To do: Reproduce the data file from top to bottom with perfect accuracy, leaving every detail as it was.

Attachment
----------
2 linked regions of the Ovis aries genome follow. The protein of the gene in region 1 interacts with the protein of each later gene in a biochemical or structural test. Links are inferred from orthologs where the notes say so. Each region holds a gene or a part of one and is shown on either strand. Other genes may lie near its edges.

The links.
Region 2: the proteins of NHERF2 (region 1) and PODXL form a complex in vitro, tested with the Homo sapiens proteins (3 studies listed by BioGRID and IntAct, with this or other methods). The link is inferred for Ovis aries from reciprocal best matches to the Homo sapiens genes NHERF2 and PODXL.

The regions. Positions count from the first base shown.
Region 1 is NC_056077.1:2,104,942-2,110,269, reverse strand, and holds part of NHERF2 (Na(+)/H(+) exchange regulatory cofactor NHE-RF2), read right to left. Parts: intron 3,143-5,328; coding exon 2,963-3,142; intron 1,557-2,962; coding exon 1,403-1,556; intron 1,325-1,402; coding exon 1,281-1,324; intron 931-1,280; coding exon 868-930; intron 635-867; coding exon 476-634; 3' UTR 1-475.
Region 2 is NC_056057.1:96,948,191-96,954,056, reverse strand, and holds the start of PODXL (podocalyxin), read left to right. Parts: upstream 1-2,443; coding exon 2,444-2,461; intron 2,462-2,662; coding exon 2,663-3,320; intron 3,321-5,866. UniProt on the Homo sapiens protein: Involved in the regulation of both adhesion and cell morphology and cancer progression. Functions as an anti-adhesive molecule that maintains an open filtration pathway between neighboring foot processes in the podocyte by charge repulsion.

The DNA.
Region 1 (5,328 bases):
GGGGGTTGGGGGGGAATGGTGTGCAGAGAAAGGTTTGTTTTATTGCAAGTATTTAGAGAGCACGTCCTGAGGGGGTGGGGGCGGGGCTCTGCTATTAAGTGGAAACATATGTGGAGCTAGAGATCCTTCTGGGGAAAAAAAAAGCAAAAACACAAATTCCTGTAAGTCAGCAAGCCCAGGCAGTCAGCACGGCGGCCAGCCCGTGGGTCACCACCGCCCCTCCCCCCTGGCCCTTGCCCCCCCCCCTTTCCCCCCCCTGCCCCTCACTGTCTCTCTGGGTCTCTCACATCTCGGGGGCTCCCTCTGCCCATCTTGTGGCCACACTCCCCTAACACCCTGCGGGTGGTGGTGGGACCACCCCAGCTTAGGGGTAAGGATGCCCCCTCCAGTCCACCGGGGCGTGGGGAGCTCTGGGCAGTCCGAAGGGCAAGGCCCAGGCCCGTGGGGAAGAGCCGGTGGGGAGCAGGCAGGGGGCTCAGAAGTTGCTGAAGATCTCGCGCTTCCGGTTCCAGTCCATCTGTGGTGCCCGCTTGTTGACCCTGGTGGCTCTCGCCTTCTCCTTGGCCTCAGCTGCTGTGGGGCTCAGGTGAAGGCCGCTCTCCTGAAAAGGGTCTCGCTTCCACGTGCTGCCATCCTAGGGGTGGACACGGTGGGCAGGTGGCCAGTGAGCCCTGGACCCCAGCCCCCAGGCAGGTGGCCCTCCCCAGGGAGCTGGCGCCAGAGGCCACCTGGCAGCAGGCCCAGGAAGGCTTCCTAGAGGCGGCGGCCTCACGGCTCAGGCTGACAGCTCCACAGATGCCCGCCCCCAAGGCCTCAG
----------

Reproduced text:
2 linked regions of the Ovis aries genome follow. The protein of the gene in region 1 interacts with the protein of each later gene in a biochemical or structural test. Links are inferred from orthologs where the notes say so. Each region holds a gene or a part of one and is shown on either strand. Other genes may lie near its edges.

The links.
Region 2: the proteins of NHERF2 (region 1) and PODXL form a complex in vitro, tested with the Homo sapiens proteins (3 studies listed by BioGRID and IntAct, with this or other methods). The link is inferred for Ovis aries from reciprocal best matches to the Homo sapiens genes NHERF2 and PODXL.

The regions. Positions count from the first base shown.
Region 1 is NC_056077.1:2,104,942-2,110,269, reverse strand, and holds part of NHERF2 (Na(+)/H(+) exchange regulatory cofactor NHE-RF2), read right to left. Parts: intron 3,143-5,328; coding exon 2,963-3,142; intron 1,557-2,962; coding exon 1,403-1,556; intron 1,325-1,402; coding exon 1,281-1,324; intron 931-1,280; coding exon 868-930; intron 635-867; coding exon 476-634; 3' UTR 1-475.
Region 2 is NC_056057.1:96,948,191-96,954,056, reverse strand, and holds the start of PODXL (podocalyxin), read left to right. Parts: upstream 1-2,443; coding exon 2,444-2,461; intron 2,462-2,662; coding exon 2,663-3,320; intron 3,321-5,866. UniProt on the Homo sapiens protein: Involved in the regulation of both adhesion and cell morphology and cancer progression. Functions as an anti-adhesive molecule that maintains an open filtration pathway between neighboring foot processes in the podocyte by charge repulsion.

The DNA.
Region 1 (5,328 bases):
GGGGGTTGGGGGGGAATGGTGTGCAGAGAAAGGTTTGTTTTATTGCAAGTATTTAGAGAGCACGTCCTGAGGGGGTGGGGGCGGGGCTCTGCTATTAAGTGGAAACATATGTGGAGCTAGAGATCCTTCTGGGGAAAAAAAAAGCAAAAACACAAATTCCTGTAAGTCAGCAAGCCCAGGCAGTCAGCACGGCGGCCAGCCCGTGGGTCACCACCGCCCCTCCCCCCTGGCCCTTGCCCCCCCCCCTTTCCCCCCCCTGCCCCTCACTGTCTCTCTGGGTCTCTCACATCTCGGGGGCTCCCTCTGCCCATCTTGTGGCCACACTCCCCTAACACCCTGCGGGTGGTGGTGGGACCACCCCAGCTTAGGGGTAAGGATGCCCCCTCCAGTCCACCGGGGCGTGGGGAGCTCTGGGCAGTCCGAAGGGCAAGGCCCAGGCCCGTGGGGAAGAGCCGGTGGGGAGCAGGCAGGGGGCTCAGAAGTTGCTGAAGATCTCGCGCTTCCGGTTCCAGTCCATCTGTGGTGCCCGCTTGTTGACCCTGGTGGCTCTCGCCTTCTCCTTGGCCTCAGCTGCTGTGGGGCTCAGGTGAAGGCCGCTCTCCTGAAAAGGGTCTCGCTTCCACGTGCTGCCATCCTAGGGGTGGACACGGTGGGCAGGTGGCCAGTGAGCCCTGGACCCCAGCCCCCAGGCAGGTGGCCCTCCCCAGGGAGCTGGCGCCAGAGGCCACCTGGCAGCAGGCCCAGGAAGGCTTCCTAGAGGCGGCGGCCTCACGGCTCAGGCTGACAGCTCCACAGATGCCCGCCCCCAAGGCCTCAG